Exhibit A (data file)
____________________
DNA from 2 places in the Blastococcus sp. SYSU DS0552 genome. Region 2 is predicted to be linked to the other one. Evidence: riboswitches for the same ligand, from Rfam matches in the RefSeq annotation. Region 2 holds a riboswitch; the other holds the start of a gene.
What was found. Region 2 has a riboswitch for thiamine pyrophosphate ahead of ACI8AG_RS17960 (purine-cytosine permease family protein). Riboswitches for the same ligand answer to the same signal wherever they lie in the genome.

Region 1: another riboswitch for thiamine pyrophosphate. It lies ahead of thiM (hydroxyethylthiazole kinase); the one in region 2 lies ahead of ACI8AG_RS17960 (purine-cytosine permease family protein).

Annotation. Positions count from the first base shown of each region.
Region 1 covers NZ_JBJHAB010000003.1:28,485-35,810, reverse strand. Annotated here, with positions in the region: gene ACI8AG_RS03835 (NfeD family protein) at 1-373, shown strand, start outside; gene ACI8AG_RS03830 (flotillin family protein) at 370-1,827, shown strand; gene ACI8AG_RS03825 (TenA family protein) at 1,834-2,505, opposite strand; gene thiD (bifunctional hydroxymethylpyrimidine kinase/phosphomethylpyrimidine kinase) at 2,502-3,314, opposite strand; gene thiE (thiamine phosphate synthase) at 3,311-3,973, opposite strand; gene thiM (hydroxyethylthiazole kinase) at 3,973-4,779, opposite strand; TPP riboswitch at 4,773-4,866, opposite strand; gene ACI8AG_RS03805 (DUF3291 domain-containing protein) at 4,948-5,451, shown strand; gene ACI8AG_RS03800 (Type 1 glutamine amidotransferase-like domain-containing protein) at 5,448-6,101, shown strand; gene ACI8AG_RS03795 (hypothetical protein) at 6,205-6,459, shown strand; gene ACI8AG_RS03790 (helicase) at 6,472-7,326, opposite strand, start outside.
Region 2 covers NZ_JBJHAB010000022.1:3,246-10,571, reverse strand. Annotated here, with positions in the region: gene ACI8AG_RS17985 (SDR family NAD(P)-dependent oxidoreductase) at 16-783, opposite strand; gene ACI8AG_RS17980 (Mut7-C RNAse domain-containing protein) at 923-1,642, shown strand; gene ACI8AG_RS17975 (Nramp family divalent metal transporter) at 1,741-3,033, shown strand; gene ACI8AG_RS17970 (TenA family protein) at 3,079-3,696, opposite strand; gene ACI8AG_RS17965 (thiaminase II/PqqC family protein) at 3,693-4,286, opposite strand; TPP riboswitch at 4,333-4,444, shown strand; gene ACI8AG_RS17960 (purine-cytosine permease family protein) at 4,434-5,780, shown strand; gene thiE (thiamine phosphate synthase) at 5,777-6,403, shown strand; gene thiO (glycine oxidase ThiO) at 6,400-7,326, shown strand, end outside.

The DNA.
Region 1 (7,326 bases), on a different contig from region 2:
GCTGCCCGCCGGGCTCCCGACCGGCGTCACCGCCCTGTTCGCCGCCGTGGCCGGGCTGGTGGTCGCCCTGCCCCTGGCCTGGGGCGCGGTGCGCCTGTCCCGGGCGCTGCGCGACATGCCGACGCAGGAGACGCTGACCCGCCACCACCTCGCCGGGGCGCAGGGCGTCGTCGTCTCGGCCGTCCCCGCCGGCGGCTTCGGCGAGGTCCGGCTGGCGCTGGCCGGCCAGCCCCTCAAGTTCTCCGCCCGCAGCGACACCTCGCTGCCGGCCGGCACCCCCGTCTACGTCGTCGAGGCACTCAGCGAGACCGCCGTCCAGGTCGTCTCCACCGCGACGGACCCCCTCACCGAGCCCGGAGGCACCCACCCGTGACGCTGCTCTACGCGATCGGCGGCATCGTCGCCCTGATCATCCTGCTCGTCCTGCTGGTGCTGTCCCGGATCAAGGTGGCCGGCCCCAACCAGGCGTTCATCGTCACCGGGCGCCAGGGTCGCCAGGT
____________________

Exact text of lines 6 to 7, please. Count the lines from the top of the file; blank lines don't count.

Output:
Region 2 covers NZ_JBJHAB010000022.1:3,246-10,571, reverse strand. Annotated here, with positions in the region: gene ACI8AG_RS17985 (SDR family NAD(P)-dependent oxidoreductase) at 16-783, opposite strand; gene ACI8AG_RS17980 (Mut7-C RNAse domain-containing protein) at 923-1,642, shown strand; gene ACI8AG_RS17975 (Nramp family divalent metal transporter) at 1,741-3,033, shown strand; gene ACI8AG_RS17970 (TenA family protein) at 3,079-3,696, opposite strand; gene ACI8AG_RS17965 (thiaminase II/PqqC family protein) at 3,693-4,286, opposite strand; TPP riboswitch at 4,333-4,444, shown strand; gene ACI8AG_RS17960 (purine-cytosine permease family protein) at 4,434-5,780, shown strand; gene thiE (thiamine phosphate synthase) at 5,777-6,403, shown strand; gene thiO (glycine oxidase ThiO) at 6,400-7,326, shown strand, end outside.

The DNA.